These then are the modalities or pain characteristics of the drug, completing the diagnostic edifice of kalmia. Any patient showing such a series of symptoms can be treated with satisfaction by it and, if the correspondence be close with a practical certainty of success. It may be repeated here that it is not necessary or to be expected that a drug should present all the symptoms of a patient, or that any patient will present all the symptoms in the pathogenesy of a drug. The striking and characteristic symptoms of both, however, must coincide. Let it be noted again that by “characteristic symptoms,” we mean the patient’s own “peculiar” symptoms, not those diagnostically characteristic of a disease, say of sciatica or typhoid fever, but those which differentiate the sciatica, &c., of A from that of B.

Weakness.- The weakness to which we have already alluded is associated with restlessness and desire to change position frequently, but the patient is too weak to turn or move without distress-such as mental prostration, vertigo, embarrassed breathing is a cardiac condition due to a myocardial weakness or to valvular disease, either the result of the rheumatic “poison,” or other form of sepsis to the reflex effect of long-continued joint or nerve pain. It has been customary in homoeopathic literature to attribute rheumatic endocarditis to the “suppression” of articular rheumatism by local measures or by drugs (e.g. salicylates), which relieve the patient’s pain without improving his general condition. It is, perhaps, to-day unnecessary to adopt that view in full for it is known that in some cases rheumatic endocarditis exists with little or no articular affection, that joint and heart may be affected simultaneously, and that both may be affected when only homoeopathic treatment has been carried out. In other words the rheumatic “infection” involves serous and synovial membranes alike. Frequently when kalmia is indicated pains suddenly leave the limbs and go to the heart.

To make the correspondence complete kalmia has the power of affecting both, the joints may become hot, red and swollen : the heart’s action is feeble, irregular and slow, sometimes very slow (dig), the breathing is oppressed, pain extends down the left arm and through to left shoulder from the cardiac area’ there are palpitation, worse lying on the left side, fluttering, and valvular murmurs, the bruits may even be audible at a distance. Sitting bent forwards aggravates the palpitation an dyspnoea. Even when hypertrophy and dilatation have arisen kalmia may still be the remedy.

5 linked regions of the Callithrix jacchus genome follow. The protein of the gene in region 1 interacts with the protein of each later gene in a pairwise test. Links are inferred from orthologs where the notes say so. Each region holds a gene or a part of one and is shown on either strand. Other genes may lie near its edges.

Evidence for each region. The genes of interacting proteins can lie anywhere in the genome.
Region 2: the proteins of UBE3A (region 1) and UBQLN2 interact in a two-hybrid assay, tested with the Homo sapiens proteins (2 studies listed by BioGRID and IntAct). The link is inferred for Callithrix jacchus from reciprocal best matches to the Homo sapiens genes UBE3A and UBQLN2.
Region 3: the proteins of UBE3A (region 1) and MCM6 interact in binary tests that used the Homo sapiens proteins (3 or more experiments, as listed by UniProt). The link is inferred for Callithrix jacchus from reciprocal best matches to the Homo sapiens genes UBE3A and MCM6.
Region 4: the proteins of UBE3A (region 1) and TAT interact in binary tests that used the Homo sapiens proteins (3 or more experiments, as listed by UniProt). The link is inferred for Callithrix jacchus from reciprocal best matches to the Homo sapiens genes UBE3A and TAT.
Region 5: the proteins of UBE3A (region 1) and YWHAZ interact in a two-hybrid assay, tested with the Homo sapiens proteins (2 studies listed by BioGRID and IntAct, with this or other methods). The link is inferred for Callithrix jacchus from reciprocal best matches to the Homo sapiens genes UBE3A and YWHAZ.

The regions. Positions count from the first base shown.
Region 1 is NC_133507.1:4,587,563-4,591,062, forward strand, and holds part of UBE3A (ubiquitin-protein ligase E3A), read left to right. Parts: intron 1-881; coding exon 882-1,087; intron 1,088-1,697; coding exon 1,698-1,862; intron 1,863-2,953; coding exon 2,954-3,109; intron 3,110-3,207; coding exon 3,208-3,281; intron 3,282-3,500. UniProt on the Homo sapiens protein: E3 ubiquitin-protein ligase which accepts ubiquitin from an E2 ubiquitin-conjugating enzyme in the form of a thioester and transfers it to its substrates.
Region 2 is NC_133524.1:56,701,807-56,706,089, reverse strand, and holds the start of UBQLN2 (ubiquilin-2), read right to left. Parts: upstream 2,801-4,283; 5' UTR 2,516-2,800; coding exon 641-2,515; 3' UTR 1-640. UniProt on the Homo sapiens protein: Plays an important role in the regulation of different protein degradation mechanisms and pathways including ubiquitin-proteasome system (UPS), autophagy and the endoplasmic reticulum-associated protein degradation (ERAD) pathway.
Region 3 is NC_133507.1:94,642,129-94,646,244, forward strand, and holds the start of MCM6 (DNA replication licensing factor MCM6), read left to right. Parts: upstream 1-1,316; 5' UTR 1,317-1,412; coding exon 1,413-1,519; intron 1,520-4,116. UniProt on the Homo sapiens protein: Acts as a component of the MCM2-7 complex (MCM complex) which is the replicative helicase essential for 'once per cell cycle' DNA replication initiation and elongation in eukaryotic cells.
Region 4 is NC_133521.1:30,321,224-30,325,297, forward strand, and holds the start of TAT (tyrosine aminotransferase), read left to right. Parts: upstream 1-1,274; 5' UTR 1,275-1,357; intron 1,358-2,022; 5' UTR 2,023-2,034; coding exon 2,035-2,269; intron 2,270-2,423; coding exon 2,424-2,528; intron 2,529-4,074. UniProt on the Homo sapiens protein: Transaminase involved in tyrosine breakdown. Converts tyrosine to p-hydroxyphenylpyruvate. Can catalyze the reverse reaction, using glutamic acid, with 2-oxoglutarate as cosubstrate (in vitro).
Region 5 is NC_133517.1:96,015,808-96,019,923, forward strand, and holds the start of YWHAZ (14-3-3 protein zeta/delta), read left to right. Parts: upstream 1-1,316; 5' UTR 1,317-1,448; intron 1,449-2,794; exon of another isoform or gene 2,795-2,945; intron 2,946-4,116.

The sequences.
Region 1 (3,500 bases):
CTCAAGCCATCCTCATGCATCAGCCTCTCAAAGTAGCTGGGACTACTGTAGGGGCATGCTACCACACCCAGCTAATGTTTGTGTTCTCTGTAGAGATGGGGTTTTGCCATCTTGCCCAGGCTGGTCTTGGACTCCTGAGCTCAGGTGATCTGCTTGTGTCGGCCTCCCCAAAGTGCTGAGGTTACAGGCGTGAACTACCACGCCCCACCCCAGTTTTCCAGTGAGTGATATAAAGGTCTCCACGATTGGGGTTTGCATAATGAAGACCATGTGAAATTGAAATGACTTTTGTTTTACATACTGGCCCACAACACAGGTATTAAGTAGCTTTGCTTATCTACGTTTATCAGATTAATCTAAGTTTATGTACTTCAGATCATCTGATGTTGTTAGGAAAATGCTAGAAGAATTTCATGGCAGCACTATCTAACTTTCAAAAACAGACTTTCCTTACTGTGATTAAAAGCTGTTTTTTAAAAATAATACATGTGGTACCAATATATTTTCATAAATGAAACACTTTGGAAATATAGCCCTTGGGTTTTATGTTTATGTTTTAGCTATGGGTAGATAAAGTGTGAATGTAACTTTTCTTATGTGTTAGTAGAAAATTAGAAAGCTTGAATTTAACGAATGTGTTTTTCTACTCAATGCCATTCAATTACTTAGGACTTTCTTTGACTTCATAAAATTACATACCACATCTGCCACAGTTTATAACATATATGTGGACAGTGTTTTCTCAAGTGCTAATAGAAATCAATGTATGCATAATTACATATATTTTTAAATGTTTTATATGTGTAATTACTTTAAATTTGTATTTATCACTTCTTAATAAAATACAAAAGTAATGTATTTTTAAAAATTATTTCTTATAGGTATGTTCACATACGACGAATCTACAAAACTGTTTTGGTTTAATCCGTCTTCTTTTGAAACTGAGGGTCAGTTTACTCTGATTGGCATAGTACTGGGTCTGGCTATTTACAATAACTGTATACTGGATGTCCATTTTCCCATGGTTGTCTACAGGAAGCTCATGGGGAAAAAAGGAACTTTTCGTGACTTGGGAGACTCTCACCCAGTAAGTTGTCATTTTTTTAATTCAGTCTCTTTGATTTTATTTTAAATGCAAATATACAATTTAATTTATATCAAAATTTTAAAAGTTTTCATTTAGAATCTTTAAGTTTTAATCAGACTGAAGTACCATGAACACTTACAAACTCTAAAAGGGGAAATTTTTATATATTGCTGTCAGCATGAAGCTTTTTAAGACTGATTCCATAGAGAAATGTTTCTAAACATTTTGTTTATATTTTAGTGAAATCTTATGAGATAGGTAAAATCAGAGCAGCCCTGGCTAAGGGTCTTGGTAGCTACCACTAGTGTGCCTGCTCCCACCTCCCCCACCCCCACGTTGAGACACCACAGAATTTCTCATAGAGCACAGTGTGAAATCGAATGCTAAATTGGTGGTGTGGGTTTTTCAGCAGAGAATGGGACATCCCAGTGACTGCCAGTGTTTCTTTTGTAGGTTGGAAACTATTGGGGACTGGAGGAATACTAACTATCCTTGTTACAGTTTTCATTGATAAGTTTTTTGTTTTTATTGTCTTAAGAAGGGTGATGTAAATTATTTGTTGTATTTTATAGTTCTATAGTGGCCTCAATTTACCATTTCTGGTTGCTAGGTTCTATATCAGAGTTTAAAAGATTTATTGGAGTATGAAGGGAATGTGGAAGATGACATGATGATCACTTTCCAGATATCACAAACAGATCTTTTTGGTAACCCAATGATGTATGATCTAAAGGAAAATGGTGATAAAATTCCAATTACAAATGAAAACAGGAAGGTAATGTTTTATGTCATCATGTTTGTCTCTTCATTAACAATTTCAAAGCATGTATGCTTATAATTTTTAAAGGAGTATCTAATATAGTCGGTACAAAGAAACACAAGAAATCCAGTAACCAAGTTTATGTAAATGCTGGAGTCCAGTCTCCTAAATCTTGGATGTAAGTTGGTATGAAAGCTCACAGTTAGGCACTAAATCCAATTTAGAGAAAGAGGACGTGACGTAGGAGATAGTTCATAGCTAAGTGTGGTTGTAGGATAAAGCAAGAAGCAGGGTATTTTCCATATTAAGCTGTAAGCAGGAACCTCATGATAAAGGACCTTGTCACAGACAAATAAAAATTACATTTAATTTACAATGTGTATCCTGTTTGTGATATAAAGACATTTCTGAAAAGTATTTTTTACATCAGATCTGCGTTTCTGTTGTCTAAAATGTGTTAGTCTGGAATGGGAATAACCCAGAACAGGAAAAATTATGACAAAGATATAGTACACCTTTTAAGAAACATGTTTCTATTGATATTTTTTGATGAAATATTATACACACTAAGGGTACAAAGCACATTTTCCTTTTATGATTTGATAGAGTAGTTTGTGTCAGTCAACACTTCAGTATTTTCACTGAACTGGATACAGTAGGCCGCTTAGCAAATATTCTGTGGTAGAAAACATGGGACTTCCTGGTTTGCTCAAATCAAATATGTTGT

Kalmia also irritates the urinary system, causing frequent micturition of small quantities of yellow urine, with thick deposit and feeling hot as it passes. Albuminuria is also attributed to the drug, whether justly or not its use in the albuminuria of pregnancy is justified by experience. It has also proved useful in different forms of Bright’s disease. Ocular conditions, with dimness of vision, double vision and pains have been found on examination of the fundus to be associated with retinitis, and the retinitis may be the first finger-post pointing to the kidney affections. Here the appropriateness of kalmia must be carefully considered. It is a valuable palliative (where indicated) even if the patient be incurable. Choroiditis, sclerotitis, asthenopia may also find a remedy in this drug. There are a few other points worthy of note which are mainly clinical.